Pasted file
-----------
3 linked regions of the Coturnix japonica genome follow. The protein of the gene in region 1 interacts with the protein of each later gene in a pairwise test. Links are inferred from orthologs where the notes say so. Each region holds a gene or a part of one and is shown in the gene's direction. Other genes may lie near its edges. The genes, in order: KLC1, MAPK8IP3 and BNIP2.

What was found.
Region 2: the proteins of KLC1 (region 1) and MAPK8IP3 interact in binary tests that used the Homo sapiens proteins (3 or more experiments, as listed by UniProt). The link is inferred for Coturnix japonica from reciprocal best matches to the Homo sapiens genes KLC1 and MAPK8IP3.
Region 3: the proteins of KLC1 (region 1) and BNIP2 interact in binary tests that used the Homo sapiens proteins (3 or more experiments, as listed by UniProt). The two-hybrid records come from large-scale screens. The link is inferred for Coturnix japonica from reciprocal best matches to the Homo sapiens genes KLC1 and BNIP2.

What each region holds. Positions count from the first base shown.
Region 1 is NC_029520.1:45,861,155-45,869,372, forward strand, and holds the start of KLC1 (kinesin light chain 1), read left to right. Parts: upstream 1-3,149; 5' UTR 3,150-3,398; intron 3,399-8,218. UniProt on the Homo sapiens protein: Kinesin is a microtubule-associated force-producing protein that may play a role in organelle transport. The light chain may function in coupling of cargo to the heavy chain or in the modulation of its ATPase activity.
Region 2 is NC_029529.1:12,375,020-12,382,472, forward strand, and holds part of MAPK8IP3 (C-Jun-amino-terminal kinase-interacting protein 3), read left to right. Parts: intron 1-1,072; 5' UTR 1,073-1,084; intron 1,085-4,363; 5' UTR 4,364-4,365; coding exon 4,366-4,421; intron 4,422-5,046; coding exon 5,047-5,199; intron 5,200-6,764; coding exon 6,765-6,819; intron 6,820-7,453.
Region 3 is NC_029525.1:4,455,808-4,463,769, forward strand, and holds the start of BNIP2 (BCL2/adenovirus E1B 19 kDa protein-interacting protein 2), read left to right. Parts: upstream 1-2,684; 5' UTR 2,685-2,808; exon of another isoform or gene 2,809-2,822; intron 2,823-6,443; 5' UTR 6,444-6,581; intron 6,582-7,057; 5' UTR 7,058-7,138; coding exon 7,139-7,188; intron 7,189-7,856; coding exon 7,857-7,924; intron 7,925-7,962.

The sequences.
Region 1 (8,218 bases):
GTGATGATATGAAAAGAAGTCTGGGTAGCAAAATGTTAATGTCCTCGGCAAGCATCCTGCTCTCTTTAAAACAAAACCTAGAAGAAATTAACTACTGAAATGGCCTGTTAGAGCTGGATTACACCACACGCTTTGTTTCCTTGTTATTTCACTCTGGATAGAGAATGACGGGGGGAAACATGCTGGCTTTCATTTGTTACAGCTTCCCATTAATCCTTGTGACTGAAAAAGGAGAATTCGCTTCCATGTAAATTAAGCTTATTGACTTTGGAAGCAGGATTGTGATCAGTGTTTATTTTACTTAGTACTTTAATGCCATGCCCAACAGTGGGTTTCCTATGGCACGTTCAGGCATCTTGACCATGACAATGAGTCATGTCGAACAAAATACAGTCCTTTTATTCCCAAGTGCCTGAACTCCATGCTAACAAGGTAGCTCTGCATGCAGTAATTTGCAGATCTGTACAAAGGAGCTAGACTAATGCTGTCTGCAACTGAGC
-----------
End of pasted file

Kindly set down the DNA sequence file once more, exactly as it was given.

3 linked regions of the Coturnix japonica genome follow. The protein of the gene in region 1 interacts with the protein of each later gene in a pairwise test. Links are inferred from orthologs where the notes say so. Each region holds a gene or a part of one and is shown in the gene's direction. Other genes may lie near its edges. The genes, in order: KLC1, MAPK8IP3 and BNIP2.

What was found.
Region 2: the proteins of KLC1 (region 1) and MAPK8IP3 interact in binary tests that used the Homo sapiens proteins (3 or more experiments, as listed by UniProt). The link is inferred for Coturnix japonica from reciprocal best matches to the Homo sapiens genes KLC1 and MAPK8IP3.
Region 3: the proteins of KLC1 (region 1) and BNIP2 interact in binary tests that used the Homo sapiens proteins (3 or more experiments, as listed by UniProt). The two-hybrid records come from large-scale screens. The link is inferred for Coturnix japonica from reciprocal best matches to the Homo sapiens genes KLC1 and BNIP2.

What each region holds. Positions count from the first base shown.
Region 1 is NC_029520.1:45,861,155-45,869,372, forward strand, and holds the start of KLC1 (kinesin light chain 1), read left to right. Parts: upstream 1-3,149; 5' UTR 3,150-3,398; intron 3,399-8,218. UniProt on the Homo sapiens protein: Kinesin is a microtubule-associated force-producing protein that may play a role in organelle transport. The light chain may function in coupling of cargo to the heavy chain or in the modulation of its ATPase activity.
Region 2 is NC_029529.1:12,375,020-12,382,472, forward strand, and holds part of MAPK8IP3 (C-Jun-amino-terminal kinase-interacting protein 3), read left to right. Parts: intron 1-1,072; 5' UTR 1,073-1,084; intron 1,085-4,363; 5' UTR 4,364-4,365; coding exon 4,366-4,421; intron 4,422-5,046; coding exon 5,047-5,199; intron 5,200-6,764; coding exon 6,765-6,819; intron 6,820-7,453.
Region 3 is NC_029525.1:4,455,808-4,463,769, forward strand, and holds the start of BNIP2 (BCL2/adenovirus E1B 19 kDa protein-interacting protein 2), read left to right. Parts: upstream 1-2,684; 5' UTR 2,685-2,808; exon of another isoform or gene 2,809-2,822; intron 2,823-6,443; 5' UTR 6,444-6,581; intron 6,582-7,057; 5' UTR 7,058-7,138; coding exon 7,139-7,188; intron 7,189-7,856; coding exon 7,857-7,924; intron 7,925-7,962.

The sequences.
Region 1 (8,218 bases):
GTGATGATATGAAAAGAAGTCTGGGTAGCAAAATGTTAATGTCCTCGGCAAGCATCCTGCTCTCTTTAAAACAAAACCTAGAAGAAATTAACTACTGAAATGGCCTGTTAGAGCTGGATTACACCACACGCTTTGTTTCCTTGTTATTTCACTCTGGATAGAGAATGACGGGGGGAAACATGCTGGCTTTCATTTGTTACAGCTTCCCATTAATCCTTGTGACTGAAAAAGGAGAATTCGCTTCCATGTAAATTAAGCTTATTGACTTTGGAAGCAGGATTGTGATCAGTGTTTATTTTACTTAGTACTTTAATGCCATGCCCAACAGTGGGTTTCCTATGGCACGTTCAGGCATCTTGACCATGACAATGAGTCATGTCGAACAAAATACAGTCCTTTTATTCCCAAGTGCCTGAACTCCATGCTAACAAGGTAGCTCTGCATGCAGTAATTTGCAGATCTGTACAAAGGAGCTAGACTAATGCTGTCTGCAACTGAGC